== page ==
Sunday, a severe storm raged through our town. Trees went down around 7:30-8:30 AM, and with them, of course, power lines. My husband tried to drive to church. The roads to there--not far from the house--were blocked by fallen trees/limbs.

Then, the chest pains began again, and were more intense. He finally was convinced he needed to get to the ER. So, he drove himself. The friend who was so willing to drive him, was totally blocked in his own house by a huge fallen tree. Two other families from our Church had trees fall on their homes--one which was demolished 45 seconds after they got out! It was the result of a twister.

He, my husband, did make it to the ER under his own steam--and that of his truck, of course--probably in the nick of time. His heart rate was recorded as 200 beats a minute!!! The doctor tried to stabilize him and planned to heli-flight him to another, larger hospital that's a one-and-a-half hour's drive from here, but due to weather, all flights were cancelled.

About the time he made it to the ER, my daughter and her husband made it home from their trip and I tried to arrange a flight back home to be with my husband. I was in touch with my husband off and on all day. How his cell phone battery lasted without a recharge, I don't know, but it was great!

The transport to the larger hospital, via ambulance, was a wild ride, I heard. They made the trip in about 45 minutes, lights and siren going!

I did fly to the city where my brother-in-law lives--three hours from our home. He picked me up, drove me to the hospital where my husband left his truck, we went to the house to pick up a few items for my husband and booked it down to the hospital where he was undergoing a heart-cath. We got there about eleven pm. That was Monday.

Dear husband was released yesterday, Tuesday--to wait for a heart study to be done later. Got the word today that the Cardiac Electrician (as he's referred to) will do the "study" on the 18th and depending on the results, may insert at defibrillator. Fun, right?

More bad weather is forecast for this coming weekend. My friend (who had surgery yesterday) is doing well. Spoke also to the friend whose home was demolished, and she's doing well--though she said the whole thing is still surreal. I'm thinking of baking some bread and a chocolate, fudge drenched cake--which is one of her husband's most favorite desserts--and going to see them tomorrow. With said baked items, of course!

My cold/cough is getting better, but my head--especially my ears are very congested and things sound weird. My voice, I'm told, is sounding more and more like normal. (When I called our son on Sunday to let him know about his Dad, he was about to leave for work and had no idea who called him to tell him about such bad news. Finally, it apparently dawned on him who I was and he was able to somewhat put the pieces together. The things we never realize, sometimes about how we sound! Our oldest daughter thought I was her brother when I first talked with her that day! I must have sounded BAD! I do have a bit of a low speaking voice, I guess, but it must have been way down in the basement on Sunday!) My ears, however, still hurt--the plane trip was painful on the descents--and I want desperately to de-congest! My chest isn't as tight as it was for the first several days--mucus is breaking up (I know you really wanted to hear about this) and I'm coughing up yucky stuff, finally. So I must be getting better! I've had so little sleep for the past few days, especially, that I fell asleep this afternoon on the couch.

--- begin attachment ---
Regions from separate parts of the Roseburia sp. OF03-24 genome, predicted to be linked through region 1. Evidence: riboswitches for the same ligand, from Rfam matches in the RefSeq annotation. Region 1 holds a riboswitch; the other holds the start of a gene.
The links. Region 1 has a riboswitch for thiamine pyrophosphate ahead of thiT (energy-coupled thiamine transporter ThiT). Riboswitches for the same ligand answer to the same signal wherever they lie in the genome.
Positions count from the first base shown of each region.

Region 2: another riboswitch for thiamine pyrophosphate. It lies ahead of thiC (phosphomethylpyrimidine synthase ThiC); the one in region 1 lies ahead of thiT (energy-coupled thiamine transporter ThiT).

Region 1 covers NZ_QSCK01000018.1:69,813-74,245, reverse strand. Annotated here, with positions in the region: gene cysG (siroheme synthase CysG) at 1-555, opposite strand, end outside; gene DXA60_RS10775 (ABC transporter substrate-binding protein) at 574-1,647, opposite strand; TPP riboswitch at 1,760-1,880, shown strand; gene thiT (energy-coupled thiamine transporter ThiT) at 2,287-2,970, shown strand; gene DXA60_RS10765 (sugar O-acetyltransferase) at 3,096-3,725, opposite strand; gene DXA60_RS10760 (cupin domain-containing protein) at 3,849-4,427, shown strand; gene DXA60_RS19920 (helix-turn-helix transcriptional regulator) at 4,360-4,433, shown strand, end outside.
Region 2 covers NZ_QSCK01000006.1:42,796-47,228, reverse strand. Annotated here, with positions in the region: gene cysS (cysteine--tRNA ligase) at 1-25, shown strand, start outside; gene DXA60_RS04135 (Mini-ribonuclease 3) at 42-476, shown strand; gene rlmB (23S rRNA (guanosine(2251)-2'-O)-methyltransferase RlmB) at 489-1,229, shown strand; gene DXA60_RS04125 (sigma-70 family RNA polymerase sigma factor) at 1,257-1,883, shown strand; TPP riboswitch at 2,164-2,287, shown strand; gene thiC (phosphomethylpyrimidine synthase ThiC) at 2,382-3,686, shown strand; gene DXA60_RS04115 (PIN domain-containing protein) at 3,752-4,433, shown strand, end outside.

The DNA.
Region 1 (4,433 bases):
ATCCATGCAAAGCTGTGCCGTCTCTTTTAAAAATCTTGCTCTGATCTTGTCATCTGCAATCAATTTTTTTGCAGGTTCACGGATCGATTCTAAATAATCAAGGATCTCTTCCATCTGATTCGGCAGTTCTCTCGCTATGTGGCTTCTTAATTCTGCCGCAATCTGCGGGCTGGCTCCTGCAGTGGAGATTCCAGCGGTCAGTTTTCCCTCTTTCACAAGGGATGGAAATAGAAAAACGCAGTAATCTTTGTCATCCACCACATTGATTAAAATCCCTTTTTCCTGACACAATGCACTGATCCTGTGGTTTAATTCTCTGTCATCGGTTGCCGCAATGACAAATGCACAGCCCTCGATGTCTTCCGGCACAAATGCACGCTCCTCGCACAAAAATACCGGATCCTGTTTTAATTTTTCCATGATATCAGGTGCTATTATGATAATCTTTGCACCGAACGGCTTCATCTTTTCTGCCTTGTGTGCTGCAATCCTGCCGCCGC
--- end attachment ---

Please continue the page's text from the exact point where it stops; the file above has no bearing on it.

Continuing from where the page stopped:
I am grateful, however, to have been with my grandchildren for almost two weeks! I miss them already. I'm grateful my brother-in-law is such a great guy, I'm grateful that my two children that live in the town where their dad was in the hospital were able to be off work in order to stay with him till I was able to get there. Grateful HE is home now--and stable! Grateful we had no trees fall on our house or in our yard--like three years ago! Grateful for friends and family who've been praying for us. Grateful for good doctors and all that worked together so that we have a good result at this point!

Now, I'm probably going to go to bed and to sleep. In my very own bed. In my own house. With my husband. Life is good!